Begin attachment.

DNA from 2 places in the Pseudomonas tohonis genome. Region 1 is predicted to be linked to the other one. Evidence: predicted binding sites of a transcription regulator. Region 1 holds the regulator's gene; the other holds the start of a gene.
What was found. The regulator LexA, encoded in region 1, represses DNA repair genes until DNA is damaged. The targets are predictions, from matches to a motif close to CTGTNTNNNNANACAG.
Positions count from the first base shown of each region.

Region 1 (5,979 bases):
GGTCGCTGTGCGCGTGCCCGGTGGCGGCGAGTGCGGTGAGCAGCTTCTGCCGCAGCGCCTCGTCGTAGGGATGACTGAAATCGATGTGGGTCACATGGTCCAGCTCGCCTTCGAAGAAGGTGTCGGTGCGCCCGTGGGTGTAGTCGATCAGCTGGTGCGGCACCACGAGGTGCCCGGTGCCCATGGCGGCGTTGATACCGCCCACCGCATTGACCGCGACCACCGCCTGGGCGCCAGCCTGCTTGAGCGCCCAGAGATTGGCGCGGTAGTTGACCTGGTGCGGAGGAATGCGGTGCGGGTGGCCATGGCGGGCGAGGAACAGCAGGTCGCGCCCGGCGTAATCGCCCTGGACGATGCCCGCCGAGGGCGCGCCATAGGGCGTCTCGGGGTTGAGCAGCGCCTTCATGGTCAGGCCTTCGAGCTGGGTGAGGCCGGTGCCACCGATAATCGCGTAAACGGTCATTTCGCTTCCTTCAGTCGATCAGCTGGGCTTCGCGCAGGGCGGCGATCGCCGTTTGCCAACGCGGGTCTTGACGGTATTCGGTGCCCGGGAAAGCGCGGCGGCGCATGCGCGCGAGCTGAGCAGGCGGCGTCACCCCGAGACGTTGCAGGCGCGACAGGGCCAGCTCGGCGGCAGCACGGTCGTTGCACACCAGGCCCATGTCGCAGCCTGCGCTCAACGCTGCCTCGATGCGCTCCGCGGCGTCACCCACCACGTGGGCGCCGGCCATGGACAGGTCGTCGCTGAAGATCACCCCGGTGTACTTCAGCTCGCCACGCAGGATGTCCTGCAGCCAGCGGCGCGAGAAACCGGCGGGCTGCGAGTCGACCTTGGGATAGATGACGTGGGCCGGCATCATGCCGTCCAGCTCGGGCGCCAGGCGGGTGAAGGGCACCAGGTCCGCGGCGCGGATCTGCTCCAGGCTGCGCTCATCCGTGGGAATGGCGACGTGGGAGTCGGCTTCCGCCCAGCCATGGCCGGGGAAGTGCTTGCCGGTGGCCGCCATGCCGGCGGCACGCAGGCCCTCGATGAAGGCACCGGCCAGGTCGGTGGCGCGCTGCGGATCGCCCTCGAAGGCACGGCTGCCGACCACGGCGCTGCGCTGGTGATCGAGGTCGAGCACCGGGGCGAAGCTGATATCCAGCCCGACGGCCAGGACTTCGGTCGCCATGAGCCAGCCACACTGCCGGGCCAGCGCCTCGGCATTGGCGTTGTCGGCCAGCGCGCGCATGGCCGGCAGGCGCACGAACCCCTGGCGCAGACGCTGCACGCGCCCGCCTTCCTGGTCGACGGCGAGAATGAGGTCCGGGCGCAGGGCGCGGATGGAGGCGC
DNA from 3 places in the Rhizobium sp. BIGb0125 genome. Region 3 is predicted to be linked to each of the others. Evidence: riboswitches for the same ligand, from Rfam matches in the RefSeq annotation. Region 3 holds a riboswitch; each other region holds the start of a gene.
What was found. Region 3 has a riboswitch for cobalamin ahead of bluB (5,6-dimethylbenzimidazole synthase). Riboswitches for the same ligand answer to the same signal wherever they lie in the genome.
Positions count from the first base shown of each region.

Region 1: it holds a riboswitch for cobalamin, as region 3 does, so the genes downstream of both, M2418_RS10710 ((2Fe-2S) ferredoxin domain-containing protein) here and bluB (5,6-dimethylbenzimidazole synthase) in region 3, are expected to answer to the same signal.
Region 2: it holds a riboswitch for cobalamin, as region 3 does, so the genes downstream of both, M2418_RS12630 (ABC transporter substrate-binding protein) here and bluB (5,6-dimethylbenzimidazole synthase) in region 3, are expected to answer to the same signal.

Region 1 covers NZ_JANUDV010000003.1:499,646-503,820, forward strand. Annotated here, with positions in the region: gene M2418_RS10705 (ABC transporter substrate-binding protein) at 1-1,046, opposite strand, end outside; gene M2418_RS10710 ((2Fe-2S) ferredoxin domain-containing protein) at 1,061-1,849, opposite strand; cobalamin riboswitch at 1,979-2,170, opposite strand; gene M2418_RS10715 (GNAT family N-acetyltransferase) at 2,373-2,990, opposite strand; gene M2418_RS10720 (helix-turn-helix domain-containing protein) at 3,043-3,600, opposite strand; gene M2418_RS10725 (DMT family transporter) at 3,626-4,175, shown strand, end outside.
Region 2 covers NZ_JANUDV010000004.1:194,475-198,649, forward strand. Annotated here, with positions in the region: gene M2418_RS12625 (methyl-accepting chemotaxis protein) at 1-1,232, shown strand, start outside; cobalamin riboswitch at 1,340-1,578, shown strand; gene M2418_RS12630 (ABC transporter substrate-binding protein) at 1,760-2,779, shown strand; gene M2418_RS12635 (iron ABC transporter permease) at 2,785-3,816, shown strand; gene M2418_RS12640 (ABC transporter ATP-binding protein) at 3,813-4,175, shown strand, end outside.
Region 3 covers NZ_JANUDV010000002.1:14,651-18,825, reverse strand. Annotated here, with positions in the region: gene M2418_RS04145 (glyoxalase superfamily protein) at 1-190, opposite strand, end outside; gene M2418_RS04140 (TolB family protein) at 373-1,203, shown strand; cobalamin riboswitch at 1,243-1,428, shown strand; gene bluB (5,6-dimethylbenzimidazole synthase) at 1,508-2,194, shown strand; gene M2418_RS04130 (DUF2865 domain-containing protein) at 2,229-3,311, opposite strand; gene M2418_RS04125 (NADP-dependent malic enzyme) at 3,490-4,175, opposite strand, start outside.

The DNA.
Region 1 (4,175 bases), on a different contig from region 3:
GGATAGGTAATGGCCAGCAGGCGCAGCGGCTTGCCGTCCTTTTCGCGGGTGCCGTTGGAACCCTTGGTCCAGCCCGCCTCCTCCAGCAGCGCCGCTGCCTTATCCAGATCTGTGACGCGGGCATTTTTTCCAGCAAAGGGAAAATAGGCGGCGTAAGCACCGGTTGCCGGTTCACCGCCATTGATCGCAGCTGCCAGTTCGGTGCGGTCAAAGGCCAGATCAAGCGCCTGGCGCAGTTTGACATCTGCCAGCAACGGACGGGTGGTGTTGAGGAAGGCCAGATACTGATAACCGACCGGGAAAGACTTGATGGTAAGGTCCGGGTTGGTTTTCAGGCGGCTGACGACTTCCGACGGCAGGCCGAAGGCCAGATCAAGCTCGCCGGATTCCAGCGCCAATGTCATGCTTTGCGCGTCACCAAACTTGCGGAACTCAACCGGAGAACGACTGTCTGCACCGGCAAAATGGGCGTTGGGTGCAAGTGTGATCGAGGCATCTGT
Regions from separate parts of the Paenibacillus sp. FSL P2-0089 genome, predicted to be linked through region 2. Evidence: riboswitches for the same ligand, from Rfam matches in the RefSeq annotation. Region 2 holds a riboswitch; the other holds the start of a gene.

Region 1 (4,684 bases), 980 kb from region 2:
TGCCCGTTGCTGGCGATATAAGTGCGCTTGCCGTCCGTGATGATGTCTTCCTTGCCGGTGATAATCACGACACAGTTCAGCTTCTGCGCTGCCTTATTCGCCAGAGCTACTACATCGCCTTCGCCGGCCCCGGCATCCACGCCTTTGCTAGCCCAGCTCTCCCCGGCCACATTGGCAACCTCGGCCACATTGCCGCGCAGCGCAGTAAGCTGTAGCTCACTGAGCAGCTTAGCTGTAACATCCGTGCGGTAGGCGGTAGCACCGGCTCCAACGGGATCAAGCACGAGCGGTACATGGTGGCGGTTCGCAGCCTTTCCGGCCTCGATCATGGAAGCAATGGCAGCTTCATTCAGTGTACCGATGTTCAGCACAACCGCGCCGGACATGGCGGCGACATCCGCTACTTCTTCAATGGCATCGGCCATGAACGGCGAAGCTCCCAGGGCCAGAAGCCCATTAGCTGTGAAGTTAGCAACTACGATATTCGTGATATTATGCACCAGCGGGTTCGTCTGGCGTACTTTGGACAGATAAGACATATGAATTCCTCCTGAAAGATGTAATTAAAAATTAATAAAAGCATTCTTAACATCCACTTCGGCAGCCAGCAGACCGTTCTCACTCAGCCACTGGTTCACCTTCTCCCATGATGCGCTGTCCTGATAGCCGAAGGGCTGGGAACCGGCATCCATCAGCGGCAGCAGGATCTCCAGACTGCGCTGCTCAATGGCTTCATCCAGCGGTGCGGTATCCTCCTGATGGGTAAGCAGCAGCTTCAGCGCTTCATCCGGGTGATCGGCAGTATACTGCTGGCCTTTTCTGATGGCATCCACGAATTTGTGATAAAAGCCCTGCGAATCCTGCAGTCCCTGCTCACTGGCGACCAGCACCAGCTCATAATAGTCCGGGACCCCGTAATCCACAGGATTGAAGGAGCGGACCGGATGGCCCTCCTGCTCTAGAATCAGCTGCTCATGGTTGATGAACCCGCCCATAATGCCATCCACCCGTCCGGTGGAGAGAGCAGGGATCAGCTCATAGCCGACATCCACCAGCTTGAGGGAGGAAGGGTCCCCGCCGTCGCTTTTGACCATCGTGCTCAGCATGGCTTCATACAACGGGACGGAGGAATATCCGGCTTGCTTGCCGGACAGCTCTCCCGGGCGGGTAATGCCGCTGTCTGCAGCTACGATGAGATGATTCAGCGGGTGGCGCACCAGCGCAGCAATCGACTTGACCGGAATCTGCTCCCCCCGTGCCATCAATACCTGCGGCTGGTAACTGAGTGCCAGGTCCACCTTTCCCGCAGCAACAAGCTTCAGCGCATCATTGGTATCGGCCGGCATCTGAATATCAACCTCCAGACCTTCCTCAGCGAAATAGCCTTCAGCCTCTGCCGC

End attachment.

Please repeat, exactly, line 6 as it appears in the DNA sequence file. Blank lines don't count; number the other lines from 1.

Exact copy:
DNA from 3 places in the Rhizobium sp. BIGb0125 genome. Region 3 is predicted to be linked to each of the others. Evidence: riboswitches for the same ligand, from Rfam matches in the RefSeq annotation. Region 3 holds a riboswitch; each other region holds the start of a gene.